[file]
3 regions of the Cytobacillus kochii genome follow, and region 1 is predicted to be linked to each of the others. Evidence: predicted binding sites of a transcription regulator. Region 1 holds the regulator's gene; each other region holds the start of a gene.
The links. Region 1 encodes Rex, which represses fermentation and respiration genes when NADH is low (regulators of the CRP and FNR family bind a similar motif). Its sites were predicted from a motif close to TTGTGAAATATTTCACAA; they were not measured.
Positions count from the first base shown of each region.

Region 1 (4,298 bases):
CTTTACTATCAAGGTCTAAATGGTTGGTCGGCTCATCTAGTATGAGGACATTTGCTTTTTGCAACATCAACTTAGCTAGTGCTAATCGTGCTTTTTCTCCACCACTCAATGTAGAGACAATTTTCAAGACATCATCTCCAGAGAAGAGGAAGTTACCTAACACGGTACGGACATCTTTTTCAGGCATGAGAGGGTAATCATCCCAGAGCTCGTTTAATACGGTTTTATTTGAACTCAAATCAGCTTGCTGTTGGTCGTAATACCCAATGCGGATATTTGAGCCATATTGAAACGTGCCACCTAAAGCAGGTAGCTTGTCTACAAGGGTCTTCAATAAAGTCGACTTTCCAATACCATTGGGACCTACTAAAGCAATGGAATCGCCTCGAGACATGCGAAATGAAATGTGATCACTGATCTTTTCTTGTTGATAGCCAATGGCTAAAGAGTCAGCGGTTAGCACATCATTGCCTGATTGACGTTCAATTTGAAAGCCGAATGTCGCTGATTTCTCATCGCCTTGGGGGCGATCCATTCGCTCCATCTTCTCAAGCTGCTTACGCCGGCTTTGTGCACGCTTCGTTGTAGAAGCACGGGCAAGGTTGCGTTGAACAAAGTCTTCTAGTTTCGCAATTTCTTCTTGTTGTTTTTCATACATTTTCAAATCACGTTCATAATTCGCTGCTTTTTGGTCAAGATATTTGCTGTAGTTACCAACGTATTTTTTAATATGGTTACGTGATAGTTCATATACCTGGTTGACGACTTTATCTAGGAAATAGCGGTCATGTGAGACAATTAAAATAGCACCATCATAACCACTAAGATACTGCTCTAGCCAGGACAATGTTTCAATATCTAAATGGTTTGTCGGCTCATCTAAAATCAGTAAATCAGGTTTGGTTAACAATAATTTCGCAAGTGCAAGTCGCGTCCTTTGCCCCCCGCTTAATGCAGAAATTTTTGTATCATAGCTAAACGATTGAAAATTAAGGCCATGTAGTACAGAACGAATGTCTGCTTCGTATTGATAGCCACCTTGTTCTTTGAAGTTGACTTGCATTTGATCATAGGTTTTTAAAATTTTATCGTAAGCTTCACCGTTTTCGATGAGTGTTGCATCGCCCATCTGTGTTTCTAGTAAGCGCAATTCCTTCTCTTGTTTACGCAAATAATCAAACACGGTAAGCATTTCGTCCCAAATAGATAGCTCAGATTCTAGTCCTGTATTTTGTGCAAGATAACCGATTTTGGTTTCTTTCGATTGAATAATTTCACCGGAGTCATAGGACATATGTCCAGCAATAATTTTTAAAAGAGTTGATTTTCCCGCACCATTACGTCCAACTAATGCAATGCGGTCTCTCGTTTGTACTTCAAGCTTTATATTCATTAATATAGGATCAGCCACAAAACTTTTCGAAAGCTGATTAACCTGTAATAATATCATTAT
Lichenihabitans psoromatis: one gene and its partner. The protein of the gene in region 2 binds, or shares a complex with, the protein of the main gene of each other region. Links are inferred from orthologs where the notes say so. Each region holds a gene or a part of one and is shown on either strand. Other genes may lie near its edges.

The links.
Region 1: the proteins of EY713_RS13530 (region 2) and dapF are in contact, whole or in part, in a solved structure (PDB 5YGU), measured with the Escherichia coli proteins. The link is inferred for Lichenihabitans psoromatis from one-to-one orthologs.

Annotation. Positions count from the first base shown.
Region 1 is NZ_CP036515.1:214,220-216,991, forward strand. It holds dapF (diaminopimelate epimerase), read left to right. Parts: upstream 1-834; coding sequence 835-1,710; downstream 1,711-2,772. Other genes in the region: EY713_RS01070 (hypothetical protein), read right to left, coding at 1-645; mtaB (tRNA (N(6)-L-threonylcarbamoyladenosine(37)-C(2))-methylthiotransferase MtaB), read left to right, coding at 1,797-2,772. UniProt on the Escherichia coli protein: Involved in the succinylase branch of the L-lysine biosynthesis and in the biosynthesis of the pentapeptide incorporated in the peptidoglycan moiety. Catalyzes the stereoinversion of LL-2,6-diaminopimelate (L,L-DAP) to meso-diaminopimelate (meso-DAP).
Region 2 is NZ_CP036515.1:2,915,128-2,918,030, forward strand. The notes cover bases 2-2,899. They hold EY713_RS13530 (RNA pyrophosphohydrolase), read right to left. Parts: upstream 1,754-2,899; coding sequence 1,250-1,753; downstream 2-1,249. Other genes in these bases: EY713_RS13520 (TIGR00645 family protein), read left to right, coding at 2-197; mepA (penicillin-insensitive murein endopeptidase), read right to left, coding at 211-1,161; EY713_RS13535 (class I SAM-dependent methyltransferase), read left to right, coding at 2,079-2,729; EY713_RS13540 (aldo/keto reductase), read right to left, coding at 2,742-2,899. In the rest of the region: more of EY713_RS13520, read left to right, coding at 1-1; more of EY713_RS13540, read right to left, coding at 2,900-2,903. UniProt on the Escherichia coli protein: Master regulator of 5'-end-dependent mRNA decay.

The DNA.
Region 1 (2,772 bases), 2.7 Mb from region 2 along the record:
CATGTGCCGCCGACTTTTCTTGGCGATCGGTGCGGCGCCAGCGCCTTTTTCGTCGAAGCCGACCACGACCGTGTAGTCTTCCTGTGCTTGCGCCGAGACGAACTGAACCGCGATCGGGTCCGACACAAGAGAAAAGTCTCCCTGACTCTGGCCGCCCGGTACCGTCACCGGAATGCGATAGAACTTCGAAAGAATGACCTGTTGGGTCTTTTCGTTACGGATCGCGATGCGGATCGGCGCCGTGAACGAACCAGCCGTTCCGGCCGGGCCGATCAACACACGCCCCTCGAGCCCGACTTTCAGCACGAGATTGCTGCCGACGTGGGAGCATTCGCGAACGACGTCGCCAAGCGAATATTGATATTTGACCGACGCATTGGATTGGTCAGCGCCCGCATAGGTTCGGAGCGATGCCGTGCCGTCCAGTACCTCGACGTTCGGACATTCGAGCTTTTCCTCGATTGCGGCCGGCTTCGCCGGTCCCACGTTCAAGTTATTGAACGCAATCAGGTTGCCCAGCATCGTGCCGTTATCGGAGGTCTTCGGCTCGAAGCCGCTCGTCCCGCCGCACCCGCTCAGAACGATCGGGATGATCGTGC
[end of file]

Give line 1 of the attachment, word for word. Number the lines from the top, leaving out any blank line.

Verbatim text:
3 regions of the Cytobacillus kochii genome follow, and region 1 is predicted to be linked to each of the others. Evidence: predicted binding sites of a transcription regulator. Region 1 holds the regulator's gene; each other region holds the start of a gene.